Teaching Thursday: Publishing as Craft

One of the coolest things that I’ve had a chance to do over the last few years is work with my colleague David Haeselin and his students on some books that The Digital Press has published. The first book that one of his class produced was Haunted by Waters: The Future of Memory and the Red River Flood of 1997 which came out in 2017. This semester, Dave’s class is working on a still “top sekrit” project that will hopefully be released this spring.  

For my part, I was invited to visit the class and play the role of publisher and talk to Dave’s editing students about the publication process. This is great fun because I get to situate our work to publish a book within their experience as students.

Here were my notes for my mini-lecture.

One of the key things for which a university prepares students is life within the modern economy. The regimented schedule of classes, the order progress of curricula, and the emphasis on deadlines and accountability serve as an introduction to the demands of the modern work force.

At the same time, we’re aware that the workforce is changing and hardly the unified experience once anticipated by leaders in higher education. The growing prevalence of the “gig economy” has challenged some of the traditional social expectations of the workforce and redefined, to some extent, the definition of professional practices. In certain ways, the gig economy evokes the irregular work rhythms of craft work, although much of the gig economy relies on rather unskilled labor rather than the deeply embodied knowledge associated with craft work. Publishing is situated in an odd place in the contemporary economy. While it requires a basic set of competencies, it also tends to expect a certain set of “soft skills” that range from communicating expectations to working with creative types in a sensitive way.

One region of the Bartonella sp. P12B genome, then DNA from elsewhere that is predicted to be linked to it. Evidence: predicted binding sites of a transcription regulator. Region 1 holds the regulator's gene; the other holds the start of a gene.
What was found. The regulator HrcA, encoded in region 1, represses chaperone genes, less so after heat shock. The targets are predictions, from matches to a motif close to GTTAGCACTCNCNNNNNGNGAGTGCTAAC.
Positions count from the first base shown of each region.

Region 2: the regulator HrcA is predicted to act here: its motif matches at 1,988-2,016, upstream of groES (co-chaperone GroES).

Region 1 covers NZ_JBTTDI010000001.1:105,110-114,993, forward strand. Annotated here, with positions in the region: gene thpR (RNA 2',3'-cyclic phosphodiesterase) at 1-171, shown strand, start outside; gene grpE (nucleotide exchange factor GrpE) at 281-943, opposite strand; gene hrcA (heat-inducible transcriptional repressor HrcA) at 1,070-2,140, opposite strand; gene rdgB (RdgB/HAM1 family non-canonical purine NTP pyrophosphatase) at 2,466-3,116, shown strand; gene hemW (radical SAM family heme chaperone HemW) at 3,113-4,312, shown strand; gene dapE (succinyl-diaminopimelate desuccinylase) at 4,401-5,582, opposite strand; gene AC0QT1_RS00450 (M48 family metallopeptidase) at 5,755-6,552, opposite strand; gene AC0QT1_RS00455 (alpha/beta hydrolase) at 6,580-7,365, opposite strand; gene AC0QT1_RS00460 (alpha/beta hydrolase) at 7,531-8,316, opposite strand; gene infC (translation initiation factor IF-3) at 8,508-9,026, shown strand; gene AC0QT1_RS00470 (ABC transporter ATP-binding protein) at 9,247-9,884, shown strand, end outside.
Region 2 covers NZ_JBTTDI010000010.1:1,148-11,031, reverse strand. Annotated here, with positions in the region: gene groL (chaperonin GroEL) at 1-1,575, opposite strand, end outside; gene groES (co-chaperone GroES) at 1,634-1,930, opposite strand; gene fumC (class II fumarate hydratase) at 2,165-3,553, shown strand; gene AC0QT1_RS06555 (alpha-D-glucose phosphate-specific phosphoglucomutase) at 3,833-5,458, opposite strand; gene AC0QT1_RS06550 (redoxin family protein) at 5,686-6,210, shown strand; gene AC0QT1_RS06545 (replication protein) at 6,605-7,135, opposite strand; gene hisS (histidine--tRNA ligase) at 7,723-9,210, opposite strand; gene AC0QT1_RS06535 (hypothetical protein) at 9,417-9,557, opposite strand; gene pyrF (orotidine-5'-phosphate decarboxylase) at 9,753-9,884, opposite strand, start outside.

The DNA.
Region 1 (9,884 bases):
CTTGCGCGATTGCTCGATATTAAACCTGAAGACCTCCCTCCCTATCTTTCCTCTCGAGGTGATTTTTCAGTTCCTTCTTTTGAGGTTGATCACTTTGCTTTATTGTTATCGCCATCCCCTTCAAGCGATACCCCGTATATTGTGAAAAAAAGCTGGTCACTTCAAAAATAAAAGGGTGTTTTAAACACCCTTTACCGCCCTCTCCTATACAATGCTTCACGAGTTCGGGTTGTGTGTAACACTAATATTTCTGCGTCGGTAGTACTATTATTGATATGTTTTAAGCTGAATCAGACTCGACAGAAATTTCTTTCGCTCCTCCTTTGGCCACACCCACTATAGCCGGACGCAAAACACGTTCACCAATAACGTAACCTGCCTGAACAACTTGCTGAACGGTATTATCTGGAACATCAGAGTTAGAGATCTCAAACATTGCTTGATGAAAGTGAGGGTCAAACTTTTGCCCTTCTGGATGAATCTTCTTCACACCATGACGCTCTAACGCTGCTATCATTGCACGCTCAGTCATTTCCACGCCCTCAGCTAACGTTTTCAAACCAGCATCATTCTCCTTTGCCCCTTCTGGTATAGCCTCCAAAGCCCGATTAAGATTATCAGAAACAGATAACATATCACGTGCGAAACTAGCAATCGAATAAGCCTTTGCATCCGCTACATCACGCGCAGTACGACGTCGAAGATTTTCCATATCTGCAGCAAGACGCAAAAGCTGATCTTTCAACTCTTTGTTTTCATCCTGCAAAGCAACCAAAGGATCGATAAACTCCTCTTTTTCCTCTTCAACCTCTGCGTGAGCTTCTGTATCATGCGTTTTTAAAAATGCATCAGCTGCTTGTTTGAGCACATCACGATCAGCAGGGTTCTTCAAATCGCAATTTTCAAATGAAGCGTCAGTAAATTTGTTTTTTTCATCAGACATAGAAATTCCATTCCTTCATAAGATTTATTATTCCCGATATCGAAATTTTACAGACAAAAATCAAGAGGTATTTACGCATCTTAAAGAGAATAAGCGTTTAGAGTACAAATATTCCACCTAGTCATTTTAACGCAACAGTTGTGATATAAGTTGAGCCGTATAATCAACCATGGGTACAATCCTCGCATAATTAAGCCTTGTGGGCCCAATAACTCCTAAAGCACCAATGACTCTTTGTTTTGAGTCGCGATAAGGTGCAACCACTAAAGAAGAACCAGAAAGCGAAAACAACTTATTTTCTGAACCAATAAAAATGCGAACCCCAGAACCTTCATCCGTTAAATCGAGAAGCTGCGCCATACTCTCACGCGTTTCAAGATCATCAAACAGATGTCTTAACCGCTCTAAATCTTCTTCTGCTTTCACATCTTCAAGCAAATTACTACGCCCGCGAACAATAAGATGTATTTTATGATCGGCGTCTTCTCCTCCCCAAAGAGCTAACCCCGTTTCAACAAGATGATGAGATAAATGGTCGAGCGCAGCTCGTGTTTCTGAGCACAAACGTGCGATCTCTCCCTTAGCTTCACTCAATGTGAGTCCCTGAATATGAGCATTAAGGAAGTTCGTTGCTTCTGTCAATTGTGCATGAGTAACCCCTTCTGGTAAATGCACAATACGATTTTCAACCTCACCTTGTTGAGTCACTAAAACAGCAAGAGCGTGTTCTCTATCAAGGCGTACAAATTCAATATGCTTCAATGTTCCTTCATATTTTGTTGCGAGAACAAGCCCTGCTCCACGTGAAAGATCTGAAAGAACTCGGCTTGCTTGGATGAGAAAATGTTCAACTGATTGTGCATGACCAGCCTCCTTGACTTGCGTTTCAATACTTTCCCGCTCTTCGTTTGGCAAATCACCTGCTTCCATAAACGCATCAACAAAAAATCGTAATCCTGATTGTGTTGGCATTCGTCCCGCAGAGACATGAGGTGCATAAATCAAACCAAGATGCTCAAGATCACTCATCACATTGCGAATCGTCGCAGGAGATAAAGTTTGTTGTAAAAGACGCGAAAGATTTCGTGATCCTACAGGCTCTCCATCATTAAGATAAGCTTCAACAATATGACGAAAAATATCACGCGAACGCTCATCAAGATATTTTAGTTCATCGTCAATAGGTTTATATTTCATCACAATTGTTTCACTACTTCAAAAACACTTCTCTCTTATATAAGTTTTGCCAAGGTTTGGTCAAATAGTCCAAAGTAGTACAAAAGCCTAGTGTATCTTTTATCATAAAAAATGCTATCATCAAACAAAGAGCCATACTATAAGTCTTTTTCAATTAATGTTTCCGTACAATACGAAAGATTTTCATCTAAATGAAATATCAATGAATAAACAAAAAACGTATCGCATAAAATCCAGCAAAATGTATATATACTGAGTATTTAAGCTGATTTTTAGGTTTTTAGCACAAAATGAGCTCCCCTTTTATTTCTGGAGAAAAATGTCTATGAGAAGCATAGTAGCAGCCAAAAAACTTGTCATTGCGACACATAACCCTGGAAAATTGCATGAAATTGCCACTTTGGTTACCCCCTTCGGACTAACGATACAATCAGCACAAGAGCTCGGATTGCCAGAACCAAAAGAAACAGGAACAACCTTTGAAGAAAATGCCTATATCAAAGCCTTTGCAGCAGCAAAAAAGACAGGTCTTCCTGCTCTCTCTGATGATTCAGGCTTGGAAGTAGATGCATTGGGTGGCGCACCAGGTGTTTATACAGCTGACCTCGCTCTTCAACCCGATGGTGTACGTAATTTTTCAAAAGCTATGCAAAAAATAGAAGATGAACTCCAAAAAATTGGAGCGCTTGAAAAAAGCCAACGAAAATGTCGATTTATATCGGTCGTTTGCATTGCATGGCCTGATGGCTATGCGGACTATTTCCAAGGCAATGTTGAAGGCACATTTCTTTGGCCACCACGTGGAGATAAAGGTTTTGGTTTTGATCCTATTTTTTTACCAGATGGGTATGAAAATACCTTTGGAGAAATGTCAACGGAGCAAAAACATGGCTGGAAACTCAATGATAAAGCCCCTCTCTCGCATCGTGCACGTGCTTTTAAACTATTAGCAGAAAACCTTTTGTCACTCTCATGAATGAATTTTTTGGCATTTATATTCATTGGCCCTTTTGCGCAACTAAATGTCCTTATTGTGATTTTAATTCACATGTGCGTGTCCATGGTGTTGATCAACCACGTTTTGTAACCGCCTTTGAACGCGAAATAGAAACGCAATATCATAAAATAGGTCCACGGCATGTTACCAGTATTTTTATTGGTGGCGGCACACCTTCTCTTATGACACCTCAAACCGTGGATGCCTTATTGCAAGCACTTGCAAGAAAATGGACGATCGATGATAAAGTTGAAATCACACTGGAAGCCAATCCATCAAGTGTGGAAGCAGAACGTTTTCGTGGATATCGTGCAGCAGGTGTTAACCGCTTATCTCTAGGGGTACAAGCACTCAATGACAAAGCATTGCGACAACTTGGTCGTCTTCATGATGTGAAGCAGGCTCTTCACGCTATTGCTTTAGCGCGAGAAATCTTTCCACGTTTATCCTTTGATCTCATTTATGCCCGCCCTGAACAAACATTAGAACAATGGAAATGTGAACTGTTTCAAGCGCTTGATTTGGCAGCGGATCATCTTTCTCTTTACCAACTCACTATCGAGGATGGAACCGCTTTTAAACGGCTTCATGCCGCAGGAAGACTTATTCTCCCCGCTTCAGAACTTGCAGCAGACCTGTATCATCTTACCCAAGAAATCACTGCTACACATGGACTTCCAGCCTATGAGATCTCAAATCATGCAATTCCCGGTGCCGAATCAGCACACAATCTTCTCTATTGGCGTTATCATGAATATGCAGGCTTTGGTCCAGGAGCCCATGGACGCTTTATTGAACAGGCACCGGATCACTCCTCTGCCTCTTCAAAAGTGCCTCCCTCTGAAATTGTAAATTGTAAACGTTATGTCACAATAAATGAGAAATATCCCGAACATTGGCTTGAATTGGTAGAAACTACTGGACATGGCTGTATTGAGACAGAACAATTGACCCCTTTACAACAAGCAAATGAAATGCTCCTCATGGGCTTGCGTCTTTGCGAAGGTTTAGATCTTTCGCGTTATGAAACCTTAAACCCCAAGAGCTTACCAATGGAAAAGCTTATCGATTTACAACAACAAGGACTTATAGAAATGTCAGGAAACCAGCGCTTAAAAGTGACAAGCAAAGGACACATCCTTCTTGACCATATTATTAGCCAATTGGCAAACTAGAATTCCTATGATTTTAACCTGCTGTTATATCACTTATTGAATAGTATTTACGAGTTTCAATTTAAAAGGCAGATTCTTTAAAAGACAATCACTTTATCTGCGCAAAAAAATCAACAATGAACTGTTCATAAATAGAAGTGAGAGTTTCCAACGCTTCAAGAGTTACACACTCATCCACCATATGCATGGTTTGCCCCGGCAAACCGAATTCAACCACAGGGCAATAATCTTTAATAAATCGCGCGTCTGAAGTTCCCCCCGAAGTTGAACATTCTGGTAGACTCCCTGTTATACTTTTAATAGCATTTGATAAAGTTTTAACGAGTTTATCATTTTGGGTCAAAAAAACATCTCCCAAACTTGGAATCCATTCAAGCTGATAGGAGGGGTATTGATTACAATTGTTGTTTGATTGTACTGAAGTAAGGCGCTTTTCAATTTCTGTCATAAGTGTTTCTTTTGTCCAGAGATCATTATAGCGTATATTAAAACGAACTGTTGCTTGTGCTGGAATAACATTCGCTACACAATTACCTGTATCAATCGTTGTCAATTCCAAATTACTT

These are some of the basic aspects of the publishing process that I tried to reinforce among the students: 

1. We work with creative folks and creative means respecting the work-rhythms of creative time. This may mean things are on-time and to spec, but it also may mean that things are late or are different from what you expected. 

2. Publishing itself is like a craft. This means that its does not adhere to 9-5 (or semester-based) work schedules and rhythms. There are stretches when there isn’t much going on. There are times when you have to juggle multiple tasks at once. And there are times when deadlines seems to creep closer even as the final product slips further away.

3. Whatever the informality of publishing work, publishing is also a business with stakeholders and collaborators and deadlines and schedules. This means that sometimes, we have to get stuff done when it doesn’t seem possible to make other people satisfied.

4. Despite its toxic connotations, publishing demands attention to workflow. And the workflow for every project is a bit different. Despite that, there are few things common to almost every workflow that I’ve designed: 

  1. Communicate early and throughout the process.
  2. Remember that everything takes longer than it seems like it should.
  3. Design with workflow in mind and embrace the elegance of simplicity. 
  4. Know when to divide complex tasks and when to group them.
  5. Realize that the smallest problems cause biggest delays.

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